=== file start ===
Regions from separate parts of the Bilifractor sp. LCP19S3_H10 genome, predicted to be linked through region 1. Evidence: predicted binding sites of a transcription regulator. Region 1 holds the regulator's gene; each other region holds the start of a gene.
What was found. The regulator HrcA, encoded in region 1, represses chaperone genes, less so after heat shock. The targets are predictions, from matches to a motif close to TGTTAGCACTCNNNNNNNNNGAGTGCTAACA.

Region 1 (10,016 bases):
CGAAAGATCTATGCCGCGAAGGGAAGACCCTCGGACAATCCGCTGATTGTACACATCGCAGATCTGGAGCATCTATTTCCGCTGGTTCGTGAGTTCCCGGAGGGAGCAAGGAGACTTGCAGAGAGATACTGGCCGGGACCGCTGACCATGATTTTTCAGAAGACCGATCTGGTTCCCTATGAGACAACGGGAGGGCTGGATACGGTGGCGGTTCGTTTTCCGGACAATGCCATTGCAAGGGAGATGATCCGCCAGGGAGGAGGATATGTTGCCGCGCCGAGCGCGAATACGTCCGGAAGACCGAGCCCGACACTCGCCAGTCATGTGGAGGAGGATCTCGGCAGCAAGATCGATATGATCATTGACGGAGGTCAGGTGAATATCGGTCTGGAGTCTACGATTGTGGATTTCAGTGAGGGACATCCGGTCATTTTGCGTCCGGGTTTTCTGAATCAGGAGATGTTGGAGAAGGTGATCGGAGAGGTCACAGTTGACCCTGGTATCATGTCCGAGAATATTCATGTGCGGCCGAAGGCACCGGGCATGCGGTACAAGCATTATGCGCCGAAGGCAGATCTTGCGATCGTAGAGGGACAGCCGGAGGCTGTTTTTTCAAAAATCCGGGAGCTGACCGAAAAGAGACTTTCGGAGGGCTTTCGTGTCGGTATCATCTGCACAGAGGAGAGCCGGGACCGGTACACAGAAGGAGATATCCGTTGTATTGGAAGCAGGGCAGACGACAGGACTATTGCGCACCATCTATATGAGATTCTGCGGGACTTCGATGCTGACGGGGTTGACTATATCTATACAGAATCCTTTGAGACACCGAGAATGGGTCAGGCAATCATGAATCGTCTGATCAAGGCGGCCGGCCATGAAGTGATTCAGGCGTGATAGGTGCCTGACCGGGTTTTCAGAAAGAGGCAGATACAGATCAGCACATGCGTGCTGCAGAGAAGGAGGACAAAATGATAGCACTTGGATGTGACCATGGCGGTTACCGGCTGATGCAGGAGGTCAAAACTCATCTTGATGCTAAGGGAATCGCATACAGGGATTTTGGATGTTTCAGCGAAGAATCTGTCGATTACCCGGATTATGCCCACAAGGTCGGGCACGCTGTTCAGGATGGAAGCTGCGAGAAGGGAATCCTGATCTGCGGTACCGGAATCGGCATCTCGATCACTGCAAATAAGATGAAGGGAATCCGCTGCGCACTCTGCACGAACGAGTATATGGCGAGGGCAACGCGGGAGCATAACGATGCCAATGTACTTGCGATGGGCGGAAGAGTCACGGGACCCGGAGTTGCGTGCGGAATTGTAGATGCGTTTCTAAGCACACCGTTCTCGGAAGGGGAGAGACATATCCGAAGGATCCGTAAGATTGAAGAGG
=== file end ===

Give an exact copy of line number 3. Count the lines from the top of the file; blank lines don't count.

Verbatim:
Region 1 (10,016 bases):